Biographies of the Moneymakers written by a well-known Han historian Sima Qian is a document mainly representing merchants in a positive light even though the author notes that not all merchants deserve honor and positive attitude. Thus, he seems to divide all representatives of this profession who have achieved significant success and managed to accumulate extensive wealth into several groups. One of these groups consists of successful merchants whom Qian respects and depicts in a positive way due to their personal achievements and contribution to public welfare as well as their virtuousness, morality, and other honorable character traits. Another group includes merchants who possess some wealth that can be quite considerable, but who lack virtuousness, wisdom, and willingness to participate in society’s life. It results in the rapid loss of all their possessions and their fall into poverty. Finally, he fleetingly mentions some merchants who manage to function successfully to some extent, but who are unable to achieve any significant wealth and leave a remarkable trace in the community’s life. It renders them unworthy of any attention and makes them easily overlooked and quickly forgotten when discussing the merchant profession in China. The first group of merchants receives the most attention in the work under consideration and thus, it is essential for discussion of the issue raised herein. The matter is that the historian’s opinion and views are of utmost importance because of the credibility of presented information supported with sufficient evidence and personal experiences of the author.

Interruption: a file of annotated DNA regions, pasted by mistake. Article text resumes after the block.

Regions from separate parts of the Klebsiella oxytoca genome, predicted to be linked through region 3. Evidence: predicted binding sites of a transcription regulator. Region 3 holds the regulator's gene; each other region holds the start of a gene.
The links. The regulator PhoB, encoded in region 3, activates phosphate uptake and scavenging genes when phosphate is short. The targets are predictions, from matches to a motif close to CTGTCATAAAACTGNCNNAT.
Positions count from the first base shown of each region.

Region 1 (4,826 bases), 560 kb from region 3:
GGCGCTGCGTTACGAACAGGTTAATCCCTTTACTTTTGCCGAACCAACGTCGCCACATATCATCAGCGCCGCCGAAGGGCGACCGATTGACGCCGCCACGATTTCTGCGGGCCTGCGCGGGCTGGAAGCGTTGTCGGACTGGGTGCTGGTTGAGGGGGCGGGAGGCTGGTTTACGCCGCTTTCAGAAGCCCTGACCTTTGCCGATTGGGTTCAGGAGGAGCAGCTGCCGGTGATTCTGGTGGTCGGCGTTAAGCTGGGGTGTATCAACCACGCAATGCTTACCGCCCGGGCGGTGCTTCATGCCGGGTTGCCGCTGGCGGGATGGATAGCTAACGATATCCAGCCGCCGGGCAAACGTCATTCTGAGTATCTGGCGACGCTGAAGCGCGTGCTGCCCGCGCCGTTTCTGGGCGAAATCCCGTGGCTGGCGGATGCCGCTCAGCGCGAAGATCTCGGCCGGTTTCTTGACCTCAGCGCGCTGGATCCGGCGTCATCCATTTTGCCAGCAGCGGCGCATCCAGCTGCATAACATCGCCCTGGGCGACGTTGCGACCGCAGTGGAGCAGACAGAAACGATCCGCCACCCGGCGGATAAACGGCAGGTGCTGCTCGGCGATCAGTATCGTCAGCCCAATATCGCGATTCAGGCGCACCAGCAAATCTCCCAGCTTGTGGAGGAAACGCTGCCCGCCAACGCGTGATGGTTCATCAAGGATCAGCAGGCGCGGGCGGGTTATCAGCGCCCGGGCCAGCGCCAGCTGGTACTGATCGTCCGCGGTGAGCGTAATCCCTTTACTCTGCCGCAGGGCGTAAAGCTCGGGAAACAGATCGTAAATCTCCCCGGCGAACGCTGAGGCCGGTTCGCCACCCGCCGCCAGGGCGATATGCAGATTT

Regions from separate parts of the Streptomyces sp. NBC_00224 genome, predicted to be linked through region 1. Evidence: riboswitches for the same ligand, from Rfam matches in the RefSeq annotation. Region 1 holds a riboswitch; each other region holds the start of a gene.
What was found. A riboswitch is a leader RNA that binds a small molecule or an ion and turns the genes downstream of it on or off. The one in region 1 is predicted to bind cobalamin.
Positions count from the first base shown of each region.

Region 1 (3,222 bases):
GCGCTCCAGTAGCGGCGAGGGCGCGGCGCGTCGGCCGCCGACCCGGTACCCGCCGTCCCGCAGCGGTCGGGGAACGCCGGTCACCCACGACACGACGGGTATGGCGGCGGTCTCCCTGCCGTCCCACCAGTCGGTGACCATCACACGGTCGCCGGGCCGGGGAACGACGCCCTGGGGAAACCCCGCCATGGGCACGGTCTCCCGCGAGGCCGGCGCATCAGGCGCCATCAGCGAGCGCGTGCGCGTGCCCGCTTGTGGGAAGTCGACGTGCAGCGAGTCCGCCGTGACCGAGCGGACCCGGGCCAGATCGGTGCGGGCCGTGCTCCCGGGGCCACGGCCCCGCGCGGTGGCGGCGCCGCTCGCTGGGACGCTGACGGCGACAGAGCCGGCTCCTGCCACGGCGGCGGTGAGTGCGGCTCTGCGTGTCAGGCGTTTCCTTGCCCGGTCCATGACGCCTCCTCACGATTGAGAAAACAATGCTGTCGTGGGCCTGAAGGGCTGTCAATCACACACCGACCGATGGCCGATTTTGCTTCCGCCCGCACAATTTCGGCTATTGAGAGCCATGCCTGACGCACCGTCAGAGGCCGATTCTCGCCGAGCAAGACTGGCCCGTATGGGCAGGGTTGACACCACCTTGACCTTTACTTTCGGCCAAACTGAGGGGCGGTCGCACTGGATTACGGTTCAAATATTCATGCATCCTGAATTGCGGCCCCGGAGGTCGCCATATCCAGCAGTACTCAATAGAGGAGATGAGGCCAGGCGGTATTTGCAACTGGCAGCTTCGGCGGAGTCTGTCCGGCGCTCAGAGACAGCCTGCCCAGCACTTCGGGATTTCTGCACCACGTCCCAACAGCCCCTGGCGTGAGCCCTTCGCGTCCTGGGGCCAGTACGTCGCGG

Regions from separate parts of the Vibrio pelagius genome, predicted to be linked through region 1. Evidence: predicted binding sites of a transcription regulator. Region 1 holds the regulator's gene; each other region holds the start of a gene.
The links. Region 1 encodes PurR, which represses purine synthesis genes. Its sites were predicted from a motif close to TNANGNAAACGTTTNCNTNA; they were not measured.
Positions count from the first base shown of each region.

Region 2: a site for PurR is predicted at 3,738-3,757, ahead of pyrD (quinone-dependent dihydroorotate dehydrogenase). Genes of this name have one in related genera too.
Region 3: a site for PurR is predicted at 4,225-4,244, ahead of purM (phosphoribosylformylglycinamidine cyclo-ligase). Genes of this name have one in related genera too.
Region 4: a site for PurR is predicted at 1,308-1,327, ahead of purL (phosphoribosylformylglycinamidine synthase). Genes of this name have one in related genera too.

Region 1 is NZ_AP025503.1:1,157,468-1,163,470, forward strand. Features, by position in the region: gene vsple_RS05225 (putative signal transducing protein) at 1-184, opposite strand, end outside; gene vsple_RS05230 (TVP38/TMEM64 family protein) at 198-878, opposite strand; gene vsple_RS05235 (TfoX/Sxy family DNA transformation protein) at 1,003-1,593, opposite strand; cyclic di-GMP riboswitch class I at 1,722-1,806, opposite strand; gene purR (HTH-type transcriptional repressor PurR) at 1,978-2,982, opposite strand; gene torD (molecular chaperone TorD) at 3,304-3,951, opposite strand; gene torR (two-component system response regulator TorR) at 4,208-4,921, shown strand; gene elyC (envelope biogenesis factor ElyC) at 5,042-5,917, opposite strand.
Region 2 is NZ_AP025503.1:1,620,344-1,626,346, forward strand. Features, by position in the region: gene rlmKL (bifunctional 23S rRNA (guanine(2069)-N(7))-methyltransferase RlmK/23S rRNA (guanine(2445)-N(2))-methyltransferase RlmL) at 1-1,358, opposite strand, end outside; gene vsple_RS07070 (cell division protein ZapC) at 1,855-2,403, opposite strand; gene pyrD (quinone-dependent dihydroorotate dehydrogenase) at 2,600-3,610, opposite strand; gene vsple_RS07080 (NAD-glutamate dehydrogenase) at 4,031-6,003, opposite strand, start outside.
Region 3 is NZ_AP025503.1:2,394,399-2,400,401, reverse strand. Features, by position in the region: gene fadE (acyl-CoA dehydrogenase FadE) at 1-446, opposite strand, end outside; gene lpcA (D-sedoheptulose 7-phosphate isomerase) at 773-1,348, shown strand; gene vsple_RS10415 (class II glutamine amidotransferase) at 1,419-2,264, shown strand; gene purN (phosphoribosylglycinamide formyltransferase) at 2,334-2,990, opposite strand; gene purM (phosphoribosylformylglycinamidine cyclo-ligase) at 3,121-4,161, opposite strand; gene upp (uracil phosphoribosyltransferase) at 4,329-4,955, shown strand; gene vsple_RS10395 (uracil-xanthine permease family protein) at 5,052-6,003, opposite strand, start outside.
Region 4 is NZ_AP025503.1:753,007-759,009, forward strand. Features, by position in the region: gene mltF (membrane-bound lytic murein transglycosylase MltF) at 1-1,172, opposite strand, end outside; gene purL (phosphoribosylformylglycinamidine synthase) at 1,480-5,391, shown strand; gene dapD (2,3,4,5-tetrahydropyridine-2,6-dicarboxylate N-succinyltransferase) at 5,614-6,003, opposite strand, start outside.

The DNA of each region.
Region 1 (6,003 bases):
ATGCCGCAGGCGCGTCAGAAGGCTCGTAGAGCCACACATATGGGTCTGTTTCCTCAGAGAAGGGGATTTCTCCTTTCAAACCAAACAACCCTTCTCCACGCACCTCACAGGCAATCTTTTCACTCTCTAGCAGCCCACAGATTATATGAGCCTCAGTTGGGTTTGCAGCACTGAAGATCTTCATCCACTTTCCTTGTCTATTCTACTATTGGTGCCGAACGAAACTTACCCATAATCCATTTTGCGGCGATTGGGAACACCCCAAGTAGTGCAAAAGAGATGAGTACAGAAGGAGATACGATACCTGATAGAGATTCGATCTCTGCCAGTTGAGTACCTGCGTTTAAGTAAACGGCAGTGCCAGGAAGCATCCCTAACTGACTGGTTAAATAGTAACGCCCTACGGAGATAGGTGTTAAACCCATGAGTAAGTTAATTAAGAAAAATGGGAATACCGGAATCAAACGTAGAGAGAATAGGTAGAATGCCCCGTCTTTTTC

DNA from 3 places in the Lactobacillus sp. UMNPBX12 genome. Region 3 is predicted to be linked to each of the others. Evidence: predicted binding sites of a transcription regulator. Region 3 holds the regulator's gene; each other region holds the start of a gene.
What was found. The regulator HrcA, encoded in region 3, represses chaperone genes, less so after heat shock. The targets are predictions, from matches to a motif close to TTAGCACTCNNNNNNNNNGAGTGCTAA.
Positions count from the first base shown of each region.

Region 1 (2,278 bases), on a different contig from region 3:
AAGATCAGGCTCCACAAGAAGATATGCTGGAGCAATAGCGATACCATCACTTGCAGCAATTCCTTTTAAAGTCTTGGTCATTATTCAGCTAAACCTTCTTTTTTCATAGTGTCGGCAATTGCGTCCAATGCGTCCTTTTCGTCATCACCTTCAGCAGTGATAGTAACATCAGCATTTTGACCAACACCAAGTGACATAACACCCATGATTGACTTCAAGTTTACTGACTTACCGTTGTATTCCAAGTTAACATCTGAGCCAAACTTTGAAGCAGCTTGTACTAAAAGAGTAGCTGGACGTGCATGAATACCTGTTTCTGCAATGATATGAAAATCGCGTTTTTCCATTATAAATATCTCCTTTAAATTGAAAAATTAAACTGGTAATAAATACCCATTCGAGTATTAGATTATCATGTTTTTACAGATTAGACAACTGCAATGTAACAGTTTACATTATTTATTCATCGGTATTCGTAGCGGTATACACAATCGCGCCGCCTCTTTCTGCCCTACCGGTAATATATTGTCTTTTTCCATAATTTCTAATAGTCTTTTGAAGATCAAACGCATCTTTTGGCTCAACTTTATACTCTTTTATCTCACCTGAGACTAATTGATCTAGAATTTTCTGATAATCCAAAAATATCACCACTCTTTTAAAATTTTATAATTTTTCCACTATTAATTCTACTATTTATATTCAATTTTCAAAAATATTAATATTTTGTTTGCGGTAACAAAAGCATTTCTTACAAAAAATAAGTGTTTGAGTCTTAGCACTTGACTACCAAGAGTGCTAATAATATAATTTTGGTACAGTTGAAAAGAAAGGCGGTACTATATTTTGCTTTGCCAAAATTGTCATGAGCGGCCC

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In Biographies of the Moneymakers, Sima Qian portrays the first group of merchants in a very positive way, which stands in a stark contrast with the way they are portrayed by the learned men in Debates on Salt and Iron. Hence, the historian provides a rather detailed and thorough overview of the most prominent, well-to-do, and virtuous merchants known in his time and concludes that “Rich men such as these deserve to be called the ‘untitled nobility’” (Qian 454). However, he does not claim that money and wealth are the only indicators that make these individuals noble, but rather their ability and the way they acquire personal wealth and maintain it afterwards are important. This is possible as “there is no fixed road to wealth, and money has no permanent master”, which is why “it finds its way to the man of ability like the spokes of a wheel converging upon the hub”, while “from the hands of the worthless it falls like shattered tiles” (Qian 454). From this statement, the historian’s division of merchants into several groups becomes evident with the key criterion being their worthiness as both an individual and a professional merchant. Contrary to the idea voiced by the learned men, Qian does not agree that poverty can breed morality or be a sign of some spiritual enlightenment. Thus, he offers an example of impoverished men who have both parents and immediate families to support, yet who fail to see their obligation to earn a decent living through honest and profitable work (Qian 448). Such men have nothing to leave for the descendants and they can offer nothing during seasonal sacrifices as not only does their work fail to bring profit but it also cannot even cover basic expenses, immersing these men’s families into extreme poverty and misery. However, the most essential fault that, according to Qian, hardly allows to call them human is the lack of embarrassment and shame since it is in human nature to strive to provide for a normal living for parents, wives, children, and the community in general (449). These men stand in opposition to merchants respected and described positively by Qian as the latter have managed to use their brains and knowledge to earn basic profit and then invest it effectively and efficiently.